This was a decision the boys never ques- tioned. They had become quite accustomed to carrying any point that puzzled us, or upon which we disagreed, to my mother. It was her loving counsel and her gentle but strong influence that kept us from many a wild prank we might otherwise have indulged in, for we knew that sooner or later we should surely confess to her. All the boys loved her, she was so kind and motherly to all.

We went at once to find her, for with me to resolve was to do. Perhaps if I had been

less quick to act I should not so often have fallen into disgrace.

It was a beautiful October day, just like summer, and we found mother seated on the veranda, a light, fleecy shawl over her shoulders and a book in her hand, looking the picture of peace and goodness. She saw us coming, and her quick eyes noticed that all was not well with us. We grouped ourselves about her chair, caps in hand, and I told her all the miserable story.

She said nothing at first, for my mother never spoke in haste. Our repentance and our grief were very evident to her, and she saw there was no need for words of blame. Her lovely face was very sad, and that was all we ever needed to increase our own remorse. After a moment’s thought she said,—

‘‘There is only one thing to do, my dear boys; that is to go at once to Mr. Prentiss and tell him how very sorry you are, and promise to do anything in your power to make up for your cruelty.”

“But Auntie,’ said Tom, ‘I don’t believe he will listen to us now; he will think we are making game of him, or getting ready to play some new trick.”’

“T have thought of that,’ said my mother, ‘“‘and I will go with you.”’

You may well believe that suited us all amazingly. Mother went in the house and packed a little basket with nice chicken broth and delicate home-made rolls and blanc-mange. Then we set out, a serious procession.

When Mr. Prentiss saw our faces, which he had learned to dread, he started forward with an angry frown to prevent us from entering his store, but when he noticed that we were accompanied by a tall, graceful lady, with a winning smile that no one could possibly with- stand, his angry look changed to one of sur- prise. Mother put her hand on my shoulder and with a tender pressure urged me forward, while my five companions stood just behind with their eyes bent upon their boots. My heart beat so fast I could seem to hear it, but I managed to say,—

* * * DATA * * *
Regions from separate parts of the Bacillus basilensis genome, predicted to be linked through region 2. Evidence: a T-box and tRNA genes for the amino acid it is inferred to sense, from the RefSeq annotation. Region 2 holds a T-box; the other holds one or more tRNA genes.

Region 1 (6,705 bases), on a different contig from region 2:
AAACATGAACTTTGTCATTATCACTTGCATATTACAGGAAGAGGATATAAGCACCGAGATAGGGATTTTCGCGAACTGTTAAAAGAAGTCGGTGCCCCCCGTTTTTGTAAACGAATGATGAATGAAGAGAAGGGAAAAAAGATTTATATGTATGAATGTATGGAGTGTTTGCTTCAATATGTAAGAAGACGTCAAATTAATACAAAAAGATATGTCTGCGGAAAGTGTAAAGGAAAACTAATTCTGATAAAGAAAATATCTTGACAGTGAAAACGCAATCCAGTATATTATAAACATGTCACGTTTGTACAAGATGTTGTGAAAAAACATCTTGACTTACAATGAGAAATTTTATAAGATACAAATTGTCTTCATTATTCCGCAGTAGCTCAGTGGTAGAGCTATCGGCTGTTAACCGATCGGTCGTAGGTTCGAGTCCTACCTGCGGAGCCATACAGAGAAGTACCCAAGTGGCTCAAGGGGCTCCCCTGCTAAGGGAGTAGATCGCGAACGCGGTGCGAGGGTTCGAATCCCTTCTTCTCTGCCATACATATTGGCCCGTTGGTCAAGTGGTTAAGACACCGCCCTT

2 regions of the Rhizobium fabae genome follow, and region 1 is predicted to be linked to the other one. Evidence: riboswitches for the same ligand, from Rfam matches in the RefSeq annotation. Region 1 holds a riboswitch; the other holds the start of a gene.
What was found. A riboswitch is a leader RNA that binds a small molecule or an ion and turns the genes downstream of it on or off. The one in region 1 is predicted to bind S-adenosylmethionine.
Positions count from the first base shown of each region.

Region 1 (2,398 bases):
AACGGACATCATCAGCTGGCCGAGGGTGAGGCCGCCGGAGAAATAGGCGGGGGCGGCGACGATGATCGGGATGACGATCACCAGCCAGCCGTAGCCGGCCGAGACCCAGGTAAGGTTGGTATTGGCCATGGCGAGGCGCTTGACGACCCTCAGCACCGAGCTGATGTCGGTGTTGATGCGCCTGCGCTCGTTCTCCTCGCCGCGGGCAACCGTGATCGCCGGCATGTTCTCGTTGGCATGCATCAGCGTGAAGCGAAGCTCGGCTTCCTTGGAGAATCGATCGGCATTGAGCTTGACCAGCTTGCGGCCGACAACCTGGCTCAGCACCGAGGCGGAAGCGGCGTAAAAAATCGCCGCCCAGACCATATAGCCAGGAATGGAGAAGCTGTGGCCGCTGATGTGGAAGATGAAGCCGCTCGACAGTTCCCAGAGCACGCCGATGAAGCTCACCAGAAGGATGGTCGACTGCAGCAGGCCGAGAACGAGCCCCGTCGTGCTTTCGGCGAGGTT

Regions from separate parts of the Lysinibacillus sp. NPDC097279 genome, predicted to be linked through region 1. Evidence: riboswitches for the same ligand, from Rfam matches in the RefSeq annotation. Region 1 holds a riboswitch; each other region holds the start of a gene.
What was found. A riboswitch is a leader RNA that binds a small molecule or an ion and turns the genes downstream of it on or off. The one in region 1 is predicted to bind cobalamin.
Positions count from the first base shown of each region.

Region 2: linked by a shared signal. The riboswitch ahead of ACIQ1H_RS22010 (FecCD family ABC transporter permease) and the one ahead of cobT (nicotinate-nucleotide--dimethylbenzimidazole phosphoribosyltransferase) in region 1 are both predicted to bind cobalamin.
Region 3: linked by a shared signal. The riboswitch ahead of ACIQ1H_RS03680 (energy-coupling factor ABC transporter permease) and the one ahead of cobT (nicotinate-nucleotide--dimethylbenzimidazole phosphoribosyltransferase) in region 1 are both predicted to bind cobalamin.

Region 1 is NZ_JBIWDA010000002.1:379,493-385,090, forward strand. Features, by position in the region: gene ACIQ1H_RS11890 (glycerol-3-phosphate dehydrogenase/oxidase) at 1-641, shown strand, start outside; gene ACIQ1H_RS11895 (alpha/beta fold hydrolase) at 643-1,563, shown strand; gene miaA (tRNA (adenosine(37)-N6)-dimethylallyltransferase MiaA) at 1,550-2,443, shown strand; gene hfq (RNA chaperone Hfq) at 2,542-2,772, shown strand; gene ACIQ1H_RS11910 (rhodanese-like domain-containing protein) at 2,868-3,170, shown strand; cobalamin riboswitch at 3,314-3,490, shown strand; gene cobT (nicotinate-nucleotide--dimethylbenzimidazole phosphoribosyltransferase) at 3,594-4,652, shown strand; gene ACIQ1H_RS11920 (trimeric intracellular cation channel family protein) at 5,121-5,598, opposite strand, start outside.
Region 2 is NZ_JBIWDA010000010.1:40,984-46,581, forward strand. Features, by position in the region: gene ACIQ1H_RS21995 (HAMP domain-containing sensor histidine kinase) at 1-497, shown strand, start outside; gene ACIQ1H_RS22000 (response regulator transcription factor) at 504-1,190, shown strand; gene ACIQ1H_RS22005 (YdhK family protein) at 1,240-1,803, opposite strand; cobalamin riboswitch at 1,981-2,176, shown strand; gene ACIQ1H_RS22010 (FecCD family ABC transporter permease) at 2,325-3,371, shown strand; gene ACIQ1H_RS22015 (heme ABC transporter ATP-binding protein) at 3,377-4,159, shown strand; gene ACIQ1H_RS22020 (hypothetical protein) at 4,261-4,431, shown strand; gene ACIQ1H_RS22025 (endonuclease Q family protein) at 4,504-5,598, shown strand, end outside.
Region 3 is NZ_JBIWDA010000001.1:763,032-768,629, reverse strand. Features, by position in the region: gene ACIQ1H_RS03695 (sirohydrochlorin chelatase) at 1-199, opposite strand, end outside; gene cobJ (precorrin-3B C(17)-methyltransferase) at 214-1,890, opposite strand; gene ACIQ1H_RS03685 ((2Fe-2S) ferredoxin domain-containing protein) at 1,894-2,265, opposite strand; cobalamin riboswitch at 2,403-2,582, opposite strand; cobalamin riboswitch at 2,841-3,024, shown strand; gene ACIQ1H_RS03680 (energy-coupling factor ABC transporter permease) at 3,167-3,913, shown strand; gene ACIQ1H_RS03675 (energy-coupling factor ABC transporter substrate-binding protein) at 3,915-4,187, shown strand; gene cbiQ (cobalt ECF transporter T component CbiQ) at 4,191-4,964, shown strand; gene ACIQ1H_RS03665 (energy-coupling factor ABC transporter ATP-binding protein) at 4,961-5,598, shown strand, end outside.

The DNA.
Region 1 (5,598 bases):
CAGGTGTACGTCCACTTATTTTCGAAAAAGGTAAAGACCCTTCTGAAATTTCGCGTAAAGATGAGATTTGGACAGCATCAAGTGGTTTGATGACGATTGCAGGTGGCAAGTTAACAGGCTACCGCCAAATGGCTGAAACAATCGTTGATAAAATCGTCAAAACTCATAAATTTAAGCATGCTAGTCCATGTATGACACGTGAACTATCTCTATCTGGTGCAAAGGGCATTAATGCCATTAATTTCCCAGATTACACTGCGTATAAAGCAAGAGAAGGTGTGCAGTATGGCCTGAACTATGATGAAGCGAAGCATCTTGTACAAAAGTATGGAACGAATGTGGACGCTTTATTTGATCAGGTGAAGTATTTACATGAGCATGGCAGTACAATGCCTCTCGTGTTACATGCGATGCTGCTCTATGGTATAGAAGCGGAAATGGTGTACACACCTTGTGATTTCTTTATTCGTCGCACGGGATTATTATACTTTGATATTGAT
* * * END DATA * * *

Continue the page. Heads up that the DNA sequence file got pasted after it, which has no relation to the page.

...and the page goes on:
“Sir, we have come to tell you we are very sorry that we have disturbed you so much,

OsUeheetee URE O'O-T-E Ds FREE NAD 11

and to promise we will never trouble you again.”

“Why, that’s the best news I’ve heard for many a day,” answered Mr. Prentiss, holding out his hand to me. “I began to think you boys were going to drive me out of this. It wasn’t for myself, you know, that I cared, only for my poor afflicted boy,—his head and his nerves are so weak he can’t bear any unusual noise.”’

‘‘We didn’t know you had a boy until today,” said Henry Greene, looking up with tears in his eyes.

‘“Didn’t know it? Why, I was sure I told you the first time you made such a racket outside the store.”

‘““Oh, I remember now,” said Walter Graves. ‘‘T was nearest the door and I heard it, but I thought you just made it up to get us out of the way.”

‘“‘T see,’”’ said Mr. Prentiss sadly, ‘‘I was too hasty myself. If I had been a little more patient I could have made you understand. I think I must ask your pardon too.”

“Oh no!” we all cried, ‘“‘It was our fault. We wouldn’t stop to think, or to listen to you.”

“Well, boys, I am glad to know you didn’t mean to be cruel to my poor boy.”’

‘““What is the matter with him?” asked my mother.

“He fell two years ago, and I’m afraid,” Mr. Prentiss said in a husky voice, ‘“‘he will never walk again. That seemed to be the be- ginning of troubles, for his mother died shortly after, and I lost all my property. The doctor advised a warmer climate, so J came here and started this little store. It seemed to be the only thing I could do. My boy misses the care of a mother. I do the best I can for him, and as soon as I can afford it I shall have a good housekeeper to come and take care of him, but just now it is out of the question,” he said with a sigh.

“You have seen a great deal of trouble, Mr. Prentiss,” my mother said gently, ‘‘and it makes me still more unhappy to think you have had this last annoyance to endure, but you may be sure the boys are sincerely sorry, and it will never happen again. May I see your boy just a few moments?”’